In episode four of Pause, Henry Motta and Murray Soroka reflect on the many ways they are addressing the root causes of systemic issues.
What happens when a wellness centre starts asking how to address the root causes of systemic issues? A junk removal company may not be your first guess, but that’s exactly what Jasper Place Wellness Centre in west-central Edmonton created as its first social enterprise in 2011. This agile and collaborative organization takes seriously its mission to continuously explore and provide innovative and accessible health and community-based solutions. It owns and operates five businesses that provide employment opportunities for vulnerable community members, putting over 1 million dollars of payroll back into the community each year. It also runs a community health clinic, provides wellness education programs, and is a core partner in collaborative efforts to end homelessness and improve food security in Edmonton.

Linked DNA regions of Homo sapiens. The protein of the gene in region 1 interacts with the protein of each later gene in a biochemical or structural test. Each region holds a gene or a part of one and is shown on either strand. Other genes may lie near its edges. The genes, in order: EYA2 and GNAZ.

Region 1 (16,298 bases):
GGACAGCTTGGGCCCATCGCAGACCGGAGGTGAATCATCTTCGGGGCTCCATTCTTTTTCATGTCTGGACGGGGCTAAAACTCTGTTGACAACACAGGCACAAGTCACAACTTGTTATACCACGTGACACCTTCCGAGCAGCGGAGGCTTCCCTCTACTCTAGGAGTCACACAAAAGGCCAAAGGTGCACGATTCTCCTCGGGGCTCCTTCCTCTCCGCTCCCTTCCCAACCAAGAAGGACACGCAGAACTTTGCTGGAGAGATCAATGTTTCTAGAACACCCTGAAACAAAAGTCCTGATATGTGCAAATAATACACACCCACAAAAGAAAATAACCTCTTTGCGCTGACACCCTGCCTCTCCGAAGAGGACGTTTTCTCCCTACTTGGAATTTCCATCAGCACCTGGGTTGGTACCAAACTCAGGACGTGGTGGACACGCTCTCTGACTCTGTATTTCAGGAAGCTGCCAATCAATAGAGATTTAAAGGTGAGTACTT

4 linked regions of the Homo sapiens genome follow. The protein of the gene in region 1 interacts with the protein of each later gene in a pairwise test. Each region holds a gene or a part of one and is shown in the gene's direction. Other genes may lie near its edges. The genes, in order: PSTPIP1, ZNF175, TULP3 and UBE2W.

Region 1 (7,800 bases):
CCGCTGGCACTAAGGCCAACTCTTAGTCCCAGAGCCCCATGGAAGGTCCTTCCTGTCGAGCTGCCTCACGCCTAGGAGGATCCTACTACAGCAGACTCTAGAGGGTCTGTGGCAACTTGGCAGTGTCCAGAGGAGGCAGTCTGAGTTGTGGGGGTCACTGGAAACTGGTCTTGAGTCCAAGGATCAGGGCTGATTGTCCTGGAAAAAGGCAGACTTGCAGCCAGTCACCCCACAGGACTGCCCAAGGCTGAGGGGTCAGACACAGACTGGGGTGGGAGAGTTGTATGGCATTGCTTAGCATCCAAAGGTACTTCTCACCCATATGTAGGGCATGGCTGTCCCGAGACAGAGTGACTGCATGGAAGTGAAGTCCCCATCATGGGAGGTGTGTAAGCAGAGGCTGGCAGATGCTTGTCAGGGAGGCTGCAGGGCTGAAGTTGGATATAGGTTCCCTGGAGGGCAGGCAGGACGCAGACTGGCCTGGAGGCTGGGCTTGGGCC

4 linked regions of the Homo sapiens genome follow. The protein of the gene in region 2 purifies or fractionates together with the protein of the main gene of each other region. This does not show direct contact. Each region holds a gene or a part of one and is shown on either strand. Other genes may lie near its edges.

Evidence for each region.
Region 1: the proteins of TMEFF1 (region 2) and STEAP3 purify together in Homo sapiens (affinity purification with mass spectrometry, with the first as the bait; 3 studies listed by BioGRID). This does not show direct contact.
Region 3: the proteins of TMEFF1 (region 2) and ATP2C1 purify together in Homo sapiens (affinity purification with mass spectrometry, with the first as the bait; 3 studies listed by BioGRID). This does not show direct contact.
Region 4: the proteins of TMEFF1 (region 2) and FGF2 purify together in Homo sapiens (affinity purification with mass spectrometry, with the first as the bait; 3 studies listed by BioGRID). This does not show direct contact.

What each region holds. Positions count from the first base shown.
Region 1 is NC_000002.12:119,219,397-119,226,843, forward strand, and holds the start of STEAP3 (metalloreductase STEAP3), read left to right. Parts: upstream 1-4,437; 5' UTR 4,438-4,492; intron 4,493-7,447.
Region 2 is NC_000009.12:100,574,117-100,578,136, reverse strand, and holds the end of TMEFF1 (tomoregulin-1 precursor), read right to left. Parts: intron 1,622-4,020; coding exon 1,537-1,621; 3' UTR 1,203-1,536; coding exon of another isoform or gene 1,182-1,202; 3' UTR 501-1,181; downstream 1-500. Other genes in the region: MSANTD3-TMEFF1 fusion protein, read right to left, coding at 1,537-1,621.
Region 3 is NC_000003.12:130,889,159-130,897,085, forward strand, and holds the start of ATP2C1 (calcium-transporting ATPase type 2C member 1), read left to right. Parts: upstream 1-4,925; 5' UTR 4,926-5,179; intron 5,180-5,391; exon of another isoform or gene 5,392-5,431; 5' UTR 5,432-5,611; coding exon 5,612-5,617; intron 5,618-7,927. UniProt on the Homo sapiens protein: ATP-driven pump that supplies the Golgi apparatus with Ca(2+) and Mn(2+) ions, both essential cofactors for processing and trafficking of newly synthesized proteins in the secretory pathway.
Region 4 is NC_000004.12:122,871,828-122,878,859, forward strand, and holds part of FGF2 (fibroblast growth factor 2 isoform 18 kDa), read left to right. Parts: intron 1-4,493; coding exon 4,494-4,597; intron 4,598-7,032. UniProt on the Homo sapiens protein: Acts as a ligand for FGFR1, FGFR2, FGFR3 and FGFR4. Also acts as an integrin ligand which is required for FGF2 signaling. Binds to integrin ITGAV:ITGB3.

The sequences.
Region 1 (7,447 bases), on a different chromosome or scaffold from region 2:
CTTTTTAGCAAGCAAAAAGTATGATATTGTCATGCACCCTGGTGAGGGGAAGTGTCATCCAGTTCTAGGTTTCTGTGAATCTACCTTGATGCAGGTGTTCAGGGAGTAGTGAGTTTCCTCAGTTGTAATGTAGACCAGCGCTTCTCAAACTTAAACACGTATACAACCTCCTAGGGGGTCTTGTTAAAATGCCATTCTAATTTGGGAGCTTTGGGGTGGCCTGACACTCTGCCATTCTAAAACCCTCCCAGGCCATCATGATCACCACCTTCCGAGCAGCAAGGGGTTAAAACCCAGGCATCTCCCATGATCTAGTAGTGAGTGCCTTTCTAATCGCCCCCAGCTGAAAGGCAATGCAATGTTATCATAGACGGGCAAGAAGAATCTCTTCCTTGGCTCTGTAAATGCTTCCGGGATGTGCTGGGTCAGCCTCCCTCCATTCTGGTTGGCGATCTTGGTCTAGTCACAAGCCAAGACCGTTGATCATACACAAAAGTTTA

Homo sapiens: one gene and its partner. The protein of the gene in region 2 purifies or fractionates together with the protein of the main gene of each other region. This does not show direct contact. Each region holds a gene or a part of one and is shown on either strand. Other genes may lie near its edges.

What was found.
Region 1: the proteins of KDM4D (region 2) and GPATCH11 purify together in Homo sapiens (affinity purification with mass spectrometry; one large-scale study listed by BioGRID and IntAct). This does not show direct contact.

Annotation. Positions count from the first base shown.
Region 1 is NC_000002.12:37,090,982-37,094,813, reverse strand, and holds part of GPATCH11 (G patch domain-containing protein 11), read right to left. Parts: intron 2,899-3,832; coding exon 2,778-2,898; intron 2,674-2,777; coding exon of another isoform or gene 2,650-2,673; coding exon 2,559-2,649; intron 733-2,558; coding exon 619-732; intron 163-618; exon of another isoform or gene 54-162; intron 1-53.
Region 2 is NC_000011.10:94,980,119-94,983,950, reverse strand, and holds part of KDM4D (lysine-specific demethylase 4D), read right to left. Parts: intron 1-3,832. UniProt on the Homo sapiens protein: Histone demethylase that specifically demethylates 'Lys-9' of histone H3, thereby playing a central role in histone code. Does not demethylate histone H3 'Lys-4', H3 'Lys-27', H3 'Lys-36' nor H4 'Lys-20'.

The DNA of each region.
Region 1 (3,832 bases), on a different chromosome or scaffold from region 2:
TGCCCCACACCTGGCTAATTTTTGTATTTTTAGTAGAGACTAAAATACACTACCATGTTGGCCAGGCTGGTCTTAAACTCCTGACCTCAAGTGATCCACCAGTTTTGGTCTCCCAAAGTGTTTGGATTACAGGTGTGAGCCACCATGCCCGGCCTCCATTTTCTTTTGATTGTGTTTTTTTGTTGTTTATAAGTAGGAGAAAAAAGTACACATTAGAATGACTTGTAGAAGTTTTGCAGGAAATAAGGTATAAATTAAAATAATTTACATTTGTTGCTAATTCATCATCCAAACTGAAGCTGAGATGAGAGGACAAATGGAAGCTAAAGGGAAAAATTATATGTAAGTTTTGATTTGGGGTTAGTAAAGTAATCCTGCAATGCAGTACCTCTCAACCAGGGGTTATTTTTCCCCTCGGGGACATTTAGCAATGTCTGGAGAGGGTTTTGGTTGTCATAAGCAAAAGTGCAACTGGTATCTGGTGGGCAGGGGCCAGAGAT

In today’s episode of Pause, we welcome two of the brains behind Jasper Place Wellness Centre, Henry Motta and Murray Soroka. We hear their reflections on Jasper Place Wellness Centre’s evolution, including:
The benefits and tensions of running businesses that employ vulnerable populations
What it takes to be adaptive and truly learn from failure
What systemic barriers and gaps are currently standing in the way of meaningful change, and what’s needed to create systems change
Find more about the Jasper Place Wellness Centre here: https://jpwc.ca/
Learn more about JPWC’s social enterprises here: https://redemptivedevelopments.com/
Listen to the Jasper Place Wellness Centre episode on the Edmonton Community Foundation’s Well Endowed Podcast here: https://www.thewellendowedpodcast.com/episodes/episode-43-jasper-place-wellness-centre/
Recording by Lisa Pruden of the Edmonton Community Foundation. Production by Elise Martinoski of ABSI Connect with support from Lisa Pruden. Music by the Fort McMurray youth of the SoundForce Collective.